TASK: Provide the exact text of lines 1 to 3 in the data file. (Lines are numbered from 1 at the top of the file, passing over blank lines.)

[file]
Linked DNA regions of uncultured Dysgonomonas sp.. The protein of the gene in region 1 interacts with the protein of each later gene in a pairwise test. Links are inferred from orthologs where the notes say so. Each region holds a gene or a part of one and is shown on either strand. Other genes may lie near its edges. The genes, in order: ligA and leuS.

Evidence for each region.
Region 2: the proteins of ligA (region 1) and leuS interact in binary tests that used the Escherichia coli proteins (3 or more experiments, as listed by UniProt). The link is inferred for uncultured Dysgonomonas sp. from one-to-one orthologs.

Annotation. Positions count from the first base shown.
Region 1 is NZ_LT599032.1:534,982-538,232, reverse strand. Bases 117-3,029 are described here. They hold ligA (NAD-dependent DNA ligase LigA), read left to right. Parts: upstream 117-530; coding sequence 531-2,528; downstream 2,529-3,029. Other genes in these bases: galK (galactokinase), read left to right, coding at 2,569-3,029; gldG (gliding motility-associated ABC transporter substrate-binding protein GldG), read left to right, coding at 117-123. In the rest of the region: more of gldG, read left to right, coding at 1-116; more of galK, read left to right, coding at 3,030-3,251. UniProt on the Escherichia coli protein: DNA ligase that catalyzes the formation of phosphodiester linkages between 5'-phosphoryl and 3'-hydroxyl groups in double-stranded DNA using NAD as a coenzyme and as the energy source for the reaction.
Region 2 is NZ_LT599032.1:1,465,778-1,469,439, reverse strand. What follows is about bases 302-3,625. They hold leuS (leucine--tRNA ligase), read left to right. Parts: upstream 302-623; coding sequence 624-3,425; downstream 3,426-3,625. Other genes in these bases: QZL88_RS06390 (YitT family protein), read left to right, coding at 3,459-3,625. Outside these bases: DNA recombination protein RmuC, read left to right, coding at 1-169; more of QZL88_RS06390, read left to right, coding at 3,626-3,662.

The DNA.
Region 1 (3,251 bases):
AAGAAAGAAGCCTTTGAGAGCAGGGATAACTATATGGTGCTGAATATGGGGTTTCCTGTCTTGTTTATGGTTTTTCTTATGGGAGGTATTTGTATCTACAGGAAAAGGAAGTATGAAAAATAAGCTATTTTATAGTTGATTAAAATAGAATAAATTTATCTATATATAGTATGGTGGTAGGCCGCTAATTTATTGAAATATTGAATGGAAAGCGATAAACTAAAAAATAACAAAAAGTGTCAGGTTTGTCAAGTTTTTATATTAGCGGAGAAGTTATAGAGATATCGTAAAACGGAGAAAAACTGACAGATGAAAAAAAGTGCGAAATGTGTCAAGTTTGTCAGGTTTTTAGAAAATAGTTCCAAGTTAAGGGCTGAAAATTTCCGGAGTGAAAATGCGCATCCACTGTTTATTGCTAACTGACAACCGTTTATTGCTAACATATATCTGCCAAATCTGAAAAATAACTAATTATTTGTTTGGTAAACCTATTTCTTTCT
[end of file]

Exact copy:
Linked DNA regions of uncultured Dysgonomonas sp.. The protein of the gene in region 1 interacts with the protein of each later gene in a pairwise test. Links are inferred from orthologs where the notes say so. Each region holds a gene or a part of one and is shown on either strand. Other genes may lie near its edges. The genes, in order: ligA and leuS.

Evidence for each region.
Region 2: the proteins of ligA (region 1) and leuS interact in binary tests that used the Escherichia coli proteins (3 or more experiments, as listed by UniProt). The link is inferred for uncultured Dysgonomonas sp. from one-to-one orthologs.